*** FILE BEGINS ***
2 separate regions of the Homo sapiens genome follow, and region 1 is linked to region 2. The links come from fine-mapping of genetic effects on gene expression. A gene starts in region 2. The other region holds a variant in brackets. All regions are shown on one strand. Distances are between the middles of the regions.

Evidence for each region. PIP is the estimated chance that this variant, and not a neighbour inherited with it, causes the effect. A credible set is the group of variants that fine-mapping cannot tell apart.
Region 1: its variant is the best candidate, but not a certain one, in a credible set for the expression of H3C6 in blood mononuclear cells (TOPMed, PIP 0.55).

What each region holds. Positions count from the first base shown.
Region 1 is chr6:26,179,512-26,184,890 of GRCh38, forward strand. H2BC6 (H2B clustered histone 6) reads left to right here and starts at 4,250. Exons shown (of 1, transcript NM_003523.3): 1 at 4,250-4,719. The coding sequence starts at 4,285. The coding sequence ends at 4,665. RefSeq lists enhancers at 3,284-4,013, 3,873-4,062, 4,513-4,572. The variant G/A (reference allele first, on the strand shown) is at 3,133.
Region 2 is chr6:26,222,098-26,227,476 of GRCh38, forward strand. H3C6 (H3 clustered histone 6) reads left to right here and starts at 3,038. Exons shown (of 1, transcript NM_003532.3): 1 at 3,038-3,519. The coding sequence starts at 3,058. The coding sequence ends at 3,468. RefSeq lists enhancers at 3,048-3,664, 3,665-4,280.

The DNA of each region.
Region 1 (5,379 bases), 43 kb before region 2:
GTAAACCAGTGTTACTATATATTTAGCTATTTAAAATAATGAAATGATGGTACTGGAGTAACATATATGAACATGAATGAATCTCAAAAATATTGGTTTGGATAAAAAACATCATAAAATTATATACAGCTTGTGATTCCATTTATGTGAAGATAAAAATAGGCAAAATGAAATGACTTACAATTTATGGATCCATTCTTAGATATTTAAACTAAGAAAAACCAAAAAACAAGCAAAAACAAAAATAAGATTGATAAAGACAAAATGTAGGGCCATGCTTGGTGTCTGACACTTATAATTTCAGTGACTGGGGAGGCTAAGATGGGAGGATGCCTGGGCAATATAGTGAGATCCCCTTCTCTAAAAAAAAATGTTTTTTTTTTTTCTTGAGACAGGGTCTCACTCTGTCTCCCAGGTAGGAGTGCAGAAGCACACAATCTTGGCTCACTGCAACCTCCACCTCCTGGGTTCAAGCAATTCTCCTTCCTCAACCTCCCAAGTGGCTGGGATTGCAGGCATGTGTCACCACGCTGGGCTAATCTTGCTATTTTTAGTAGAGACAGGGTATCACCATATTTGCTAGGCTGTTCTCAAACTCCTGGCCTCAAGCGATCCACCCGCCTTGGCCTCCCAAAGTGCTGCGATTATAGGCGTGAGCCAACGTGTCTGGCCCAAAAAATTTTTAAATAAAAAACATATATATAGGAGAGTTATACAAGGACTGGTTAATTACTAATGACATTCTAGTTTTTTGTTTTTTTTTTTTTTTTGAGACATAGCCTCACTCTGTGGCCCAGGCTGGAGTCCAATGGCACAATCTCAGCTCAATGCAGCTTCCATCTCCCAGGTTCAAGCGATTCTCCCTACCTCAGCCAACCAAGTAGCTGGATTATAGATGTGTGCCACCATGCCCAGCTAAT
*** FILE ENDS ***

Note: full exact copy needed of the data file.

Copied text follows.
2 separate regions of the Homo sapiens genome follow, and region 1 is linked to region 2. The links come from fine-mapping of genetic effects on gene expression. A gene starts in region 2. The other region holds a variant in brackets. All regions are shown on one strand. Distances are between the middles of the regions.

Evidence for each region. PIP is the estimated chance that this variant, and not a neighbour inherited with it, causes the effect. A credible set is the group of variants that fine-mapping cannot tell apart.
Region 1: its variant is the best candidate, but not a certain one, in a credible set for the expression of H3C6 in blood mononuclear cells (TOPMed, PIP 0.55).

What each region holds. Positions count from the first base shown.
Region 1 is chr6:26,179,512-26,184,890 of GRCh38, forward strand. H2BC6 (H2B clustered histone 6) reads left to right here and starts at 4,250. Exons shown (of 1, transcript NM_003523.3): 1 at 4,250-4,719. The coding sequence starts at 4,285. The coding sequence ends at 4,665. RefSeq lists enhancers at 3,284-4,013, 3,873-4,062, 4,513-4,572. The variant G/A (reference allele first, on the strand shown) is at 3,133.
Region 2 is chr6:26,222,098-26,227,476 of GRCh38, forward strand. H3C6 (H3 clustered histone 6) reads left to right here and starts at 3,038. Exons shown (of 1, transcript NM_003532.3): 1 at 3,038-3,519. The coding sequence starts at 3,058. The coding sequence ends at 3,468. RefSeq lists enhancers at 3,048-3,664, 3,665-4,280.

The DNA of each region.
Region 1 (5,379 bases), 43 kb before region 2:
GTAAACCAGTGTTACTATATATTTAGCTATTTAAAATAATGAAATGATGGTACTGGAGTAACATATATGAACATGAATGAATCTCAAAAATATTGGTTTGGATAAAAAACATCATAAAATTATATACAGCTTGTGATTCCATTTATGTGAAGATAAAAATAGGCAAAATGAAATGACTTACAATTTATGGATCCATTCTTAGATATTTAAACTAAGAAAAACCAAAAAACAAGCAAAAACAAAAATAAGATTGATAAAGACAAAATGTAGGGCCATGCTTGGTGTCTGACACTTATAATTTCAGTGACTGGGGAGGCTAAGATGGGAGGATGCCTGGGCAATATAGTGAGATCCCCTTCTCTAAAAAAAAATGTTTTTTTTTTTTCTTGAGACAGGGTCTCACTCTGTCTCCCAGGTAGGAGTGCAGAAGCACACAATCTTGGCTCACTGCAACCTCCACCTCCTGGGTTCAAGCAATTCTCCTTCCTCAACCTCCCAAGTGGCTGGGATTGCAGGCATGTGTCACCACGCTGGGCTAATCTTGCTATTTTTAGTAGAGACAGGGTATCACCATATTTGCTAGGCTGTTCTCAAACTCCTGGCCTCAAGCGATCCACCCGCCTTGGCCTCCCAAAGTGCTGCGATTATAGGCGTGAGCCAACGTGTCTGGCCCAAAAAATTTTTAAATAAAAAACATATATATAGGAGAGTTATACAAGGACTGGTTAATTACTAATGACATTCTAGTTTTTTGTTTTTTTTTTTTTTTTGAGACATAGCCTCACTCTGTGGCCCAGGCTGGAGTCCAATGGCACAATCTCAGCTCAATGCAGCTTCCATCTCCCAGGTTCAAGCGATTCTCCCTACCTCAGCCAACCAAGTAGCTGGATTATAGATGTGTGCCACCATGCCCAGCTAAT